Baseball's front-office execs with the most to prove this winter

Is Phillies GM Matt Klentak ready to deliver on expectations of contention? Eric Hartline/USA Today Sports

As the director of baseball operations and assistant general manager for the Oakland Athletics and then as the general manager for the Los Angeles Dodgers, Farhan Zaidi has been a major figure in assembling the rosters of postseason-bound teams for seven straight seasons. The 42-year-old executive will be hard-pressed to keep that streak alive, however, because earlier this month, he accepted an offer to become the president of baseball operations for the Giants, losers of 187 games the past two seasons, including 89 in 2018.

Zaidi inherits a number of challenges, but he's hardly the only executive who will be under the microscope this winter while refashioning his team for 2019 and beyond. What follows is a look at five executives who have their work cut out for them this winter, particularly as their teams missed the playoffs in 2018. Note that some of these execs are billed as general managers and others as presidents of baseball operations. By either title, they're generally understood to be the faces of their respective front offices when it comes to the big baseball decisions.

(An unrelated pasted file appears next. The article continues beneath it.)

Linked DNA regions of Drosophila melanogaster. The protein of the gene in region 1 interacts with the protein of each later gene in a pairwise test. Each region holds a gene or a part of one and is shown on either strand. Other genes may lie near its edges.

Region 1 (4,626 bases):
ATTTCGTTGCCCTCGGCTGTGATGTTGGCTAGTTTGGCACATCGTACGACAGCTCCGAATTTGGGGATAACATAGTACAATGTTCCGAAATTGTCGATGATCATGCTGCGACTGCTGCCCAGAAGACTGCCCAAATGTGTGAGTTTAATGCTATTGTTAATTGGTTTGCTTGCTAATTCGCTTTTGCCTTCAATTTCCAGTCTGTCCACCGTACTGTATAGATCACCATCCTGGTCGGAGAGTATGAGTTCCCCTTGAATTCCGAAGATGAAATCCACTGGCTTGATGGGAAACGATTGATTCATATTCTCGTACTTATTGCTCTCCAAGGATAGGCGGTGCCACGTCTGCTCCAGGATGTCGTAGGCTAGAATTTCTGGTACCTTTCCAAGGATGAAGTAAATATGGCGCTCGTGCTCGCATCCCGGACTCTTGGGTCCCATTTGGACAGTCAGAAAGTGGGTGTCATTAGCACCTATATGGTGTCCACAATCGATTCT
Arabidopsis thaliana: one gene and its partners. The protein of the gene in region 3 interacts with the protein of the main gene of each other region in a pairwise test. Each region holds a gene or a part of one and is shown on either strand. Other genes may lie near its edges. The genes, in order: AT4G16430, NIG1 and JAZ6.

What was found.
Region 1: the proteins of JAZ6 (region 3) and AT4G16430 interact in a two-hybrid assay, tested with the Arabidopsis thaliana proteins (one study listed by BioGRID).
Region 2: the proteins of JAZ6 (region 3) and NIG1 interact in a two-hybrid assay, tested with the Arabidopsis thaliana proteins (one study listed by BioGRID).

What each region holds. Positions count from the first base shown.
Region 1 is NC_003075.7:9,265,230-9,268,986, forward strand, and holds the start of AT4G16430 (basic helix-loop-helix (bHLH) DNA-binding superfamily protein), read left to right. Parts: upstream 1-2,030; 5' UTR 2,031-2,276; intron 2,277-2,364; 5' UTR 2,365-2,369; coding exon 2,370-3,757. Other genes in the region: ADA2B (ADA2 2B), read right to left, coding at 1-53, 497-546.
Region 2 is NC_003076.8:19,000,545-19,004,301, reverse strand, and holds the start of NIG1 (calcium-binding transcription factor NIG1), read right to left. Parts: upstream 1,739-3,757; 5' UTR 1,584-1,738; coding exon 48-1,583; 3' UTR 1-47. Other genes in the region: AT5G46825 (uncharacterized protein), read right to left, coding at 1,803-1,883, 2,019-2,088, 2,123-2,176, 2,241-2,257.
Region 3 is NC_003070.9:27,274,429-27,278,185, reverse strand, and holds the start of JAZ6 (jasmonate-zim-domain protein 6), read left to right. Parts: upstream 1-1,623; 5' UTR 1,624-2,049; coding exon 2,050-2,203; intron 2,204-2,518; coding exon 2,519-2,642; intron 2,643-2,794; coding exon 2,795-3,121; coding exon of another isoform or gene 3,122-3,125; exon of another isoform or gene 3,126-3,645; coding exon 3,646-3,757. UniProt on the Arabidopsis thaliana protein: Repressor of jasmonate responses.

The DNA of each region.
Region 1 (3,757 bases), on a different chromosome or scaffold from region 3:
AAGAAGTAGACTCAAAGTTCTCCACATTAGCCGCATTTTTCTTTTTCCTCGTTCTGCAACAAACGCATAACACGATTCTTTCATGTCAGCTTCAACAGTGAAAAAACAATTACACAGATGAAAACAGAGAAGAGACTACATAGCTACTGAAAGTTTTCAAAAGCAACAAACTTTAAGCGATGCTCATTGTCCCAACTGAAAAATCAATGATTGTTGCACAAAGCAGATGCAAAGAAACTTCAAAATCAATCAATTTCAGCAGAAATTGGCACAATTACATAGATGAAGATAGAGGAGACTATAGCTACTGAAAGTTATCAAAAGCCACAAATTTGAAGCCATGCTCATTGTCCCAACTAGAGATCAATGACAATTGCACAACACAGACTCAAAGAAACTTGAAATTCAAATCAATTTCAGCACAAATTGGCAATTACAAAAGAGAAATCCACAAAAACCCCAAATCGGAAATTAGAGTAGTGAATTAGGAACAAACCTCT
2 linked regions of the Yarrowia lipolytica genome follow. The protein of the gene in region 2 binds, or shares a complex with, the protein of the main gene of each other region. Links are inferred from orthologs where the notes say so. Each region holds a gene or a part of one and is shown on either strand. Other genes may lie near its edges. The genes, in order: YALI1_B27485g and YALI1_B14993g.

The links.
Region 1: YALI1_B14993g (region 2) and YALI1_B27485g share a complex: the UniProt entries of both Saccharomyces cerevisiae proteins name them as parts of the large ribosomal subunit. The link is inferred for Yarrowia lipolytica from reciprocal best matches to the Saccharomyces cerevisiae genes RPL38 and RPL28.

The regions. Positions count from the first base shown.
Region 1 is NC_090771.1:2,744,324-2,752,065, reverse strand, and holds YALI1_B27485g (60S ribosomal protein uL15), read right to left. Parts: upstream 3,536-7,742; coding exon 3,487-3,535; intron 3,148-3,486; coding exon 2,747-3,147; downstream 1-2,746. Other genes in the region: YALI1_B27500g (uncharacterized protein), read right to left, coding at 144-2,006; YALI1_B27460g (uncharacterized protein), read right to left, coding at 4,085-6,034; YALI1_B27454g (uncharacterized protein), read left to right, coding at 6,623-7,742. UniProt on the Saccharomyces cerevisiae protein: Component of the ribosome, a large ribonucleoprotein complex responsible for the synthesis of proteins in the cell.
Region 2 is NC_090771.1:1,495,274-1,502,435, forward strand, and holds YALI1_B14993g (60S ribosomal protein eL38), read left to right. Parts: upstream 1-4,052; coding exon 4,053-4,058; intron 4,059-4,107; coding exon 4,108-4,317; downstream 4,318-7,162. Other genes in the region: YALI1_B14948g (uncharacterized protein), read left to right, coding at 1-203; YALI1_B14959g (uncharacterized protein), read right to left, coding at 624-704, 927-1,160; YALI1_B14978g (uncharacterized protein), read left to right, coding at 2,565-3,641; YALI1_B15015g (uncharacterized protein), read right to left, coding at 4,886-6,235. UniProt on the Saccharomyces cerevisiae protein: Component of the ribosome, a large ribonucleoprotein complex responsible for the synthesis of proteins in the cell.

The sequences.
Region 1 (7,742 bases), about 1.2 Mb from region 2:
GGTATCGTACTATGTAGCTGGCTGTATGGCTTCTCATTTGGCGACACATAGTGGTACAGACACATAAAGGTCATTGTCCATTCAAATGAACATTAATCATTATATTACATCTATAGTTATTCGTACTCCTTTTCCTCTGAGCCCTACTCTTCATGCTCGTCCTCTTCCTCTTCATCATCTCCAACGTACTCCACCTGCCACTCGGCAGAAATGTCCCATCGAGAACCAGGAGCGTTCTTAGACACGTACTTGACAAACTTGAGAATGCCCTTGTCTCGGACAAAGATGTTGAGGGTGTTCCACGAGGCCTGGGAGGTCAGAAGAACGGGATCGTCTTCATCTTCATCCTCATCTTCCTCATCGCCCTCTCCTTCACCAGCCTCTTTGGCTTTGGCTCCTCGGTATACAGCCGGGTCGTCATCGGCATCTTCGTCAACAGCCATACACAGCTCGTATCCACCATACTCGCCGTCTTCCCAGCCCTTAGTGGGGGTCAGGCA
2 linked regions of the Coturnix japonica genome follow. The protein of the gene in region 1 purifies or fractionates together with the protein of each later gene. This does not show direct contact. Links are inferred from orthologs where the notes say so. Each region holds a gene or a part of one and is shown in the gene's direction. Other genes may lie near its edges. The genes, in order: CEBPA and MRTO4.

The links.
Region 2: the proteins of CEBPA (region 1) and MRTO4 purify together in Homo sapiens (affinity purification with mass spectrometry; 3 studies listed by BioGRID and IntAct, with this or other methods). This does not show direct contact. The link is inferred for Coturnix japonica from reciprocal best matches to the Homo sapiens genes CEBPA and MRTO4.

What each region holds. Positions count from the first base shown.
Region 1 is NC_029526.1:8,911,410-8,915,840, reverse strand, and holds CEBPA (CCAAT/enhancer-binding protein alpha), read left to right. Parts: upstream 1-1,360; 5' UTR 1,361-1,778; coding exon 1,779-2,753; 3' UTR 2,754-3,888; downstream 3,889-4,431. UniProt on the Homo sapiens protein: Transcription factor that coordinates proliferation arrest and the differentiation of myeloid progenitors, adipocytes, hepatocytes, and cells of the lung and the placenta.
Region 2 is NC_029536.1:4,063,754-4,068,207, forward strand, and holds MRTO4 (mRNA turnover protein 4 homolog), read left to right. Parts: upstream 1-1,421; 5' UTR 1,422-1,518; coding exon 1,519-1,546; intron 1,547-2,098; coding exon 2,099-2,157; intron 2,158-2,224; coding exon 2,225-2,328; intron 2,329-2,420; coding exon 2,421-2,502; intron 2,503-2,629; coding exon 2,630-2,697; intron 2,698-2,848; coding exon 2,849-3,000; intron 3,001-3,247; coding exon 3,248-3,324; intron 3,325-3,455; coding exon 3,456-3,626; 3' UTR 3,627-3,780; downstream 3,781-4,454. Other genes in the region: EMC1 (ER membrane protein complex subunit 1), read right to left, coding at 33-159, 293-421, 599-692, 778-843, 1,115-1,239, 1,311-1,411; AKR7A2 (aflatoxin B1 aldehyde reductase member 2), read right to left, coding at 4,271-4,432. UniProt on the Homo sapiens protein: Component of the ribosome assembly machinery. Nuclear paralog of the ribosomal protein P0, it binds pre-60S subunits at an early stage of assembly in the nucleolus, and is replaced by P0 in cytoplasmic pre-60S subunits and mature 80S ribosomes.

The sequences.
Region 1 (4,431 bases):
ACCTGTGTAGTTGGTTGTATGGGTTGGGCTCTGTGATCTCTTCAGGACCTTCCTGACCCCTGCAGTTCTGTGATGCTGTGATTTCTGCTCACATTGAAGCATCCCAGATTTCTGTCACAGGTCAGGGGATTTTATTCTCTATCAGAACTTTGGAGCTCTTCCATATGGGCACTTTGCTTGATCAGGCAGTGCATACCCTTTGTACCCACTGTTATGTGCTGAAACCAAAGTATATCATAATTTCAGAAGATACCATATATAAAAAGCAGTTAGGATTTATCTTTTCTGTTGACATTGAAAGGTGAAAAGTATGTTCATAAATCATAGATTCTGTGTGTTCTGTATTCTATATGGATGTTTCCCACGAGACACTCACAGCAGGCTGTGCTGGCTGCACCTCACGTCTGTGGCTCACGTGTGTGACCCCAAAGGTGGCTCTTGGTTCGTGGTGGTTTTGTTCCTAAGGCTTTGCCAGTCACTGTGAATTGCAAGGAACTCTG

The executives are listed based on the 2018 records of their teams, with the worst first.

Farhan Zaidi, San Francisco Giants (73-89, fourth in NL West)

Zaidi inherits a team that had the National League's highest Opening Day payroll ($200.5 million, according to Cot's Contracts), its oldest lineup (weighted age of 29.8 years, according to Baseball-Reference) and its worst park-adjusted offense (82 wRC+, according to FanGraphs), not to mention a bottom-four rotation in terms of park-adjustments (104 ERA-minus, 110 FIP-minus) and a farm system that Baseball America ranked as the majors' eighth-worst in August and that FanGraphs ranked as the seventh-worst earlier this month. The franchise's twin pillars, Buster Posey and Madison Bumgarner, are coming off injury-shortened seasons, as are three of the other six players making at least $12 million in 2019 (Brandon Belt, Mark Melancon and Jeff Samardzija). Another, Johnny Cueto, had Tommy John surgery in August.

Given that mess, the burning question is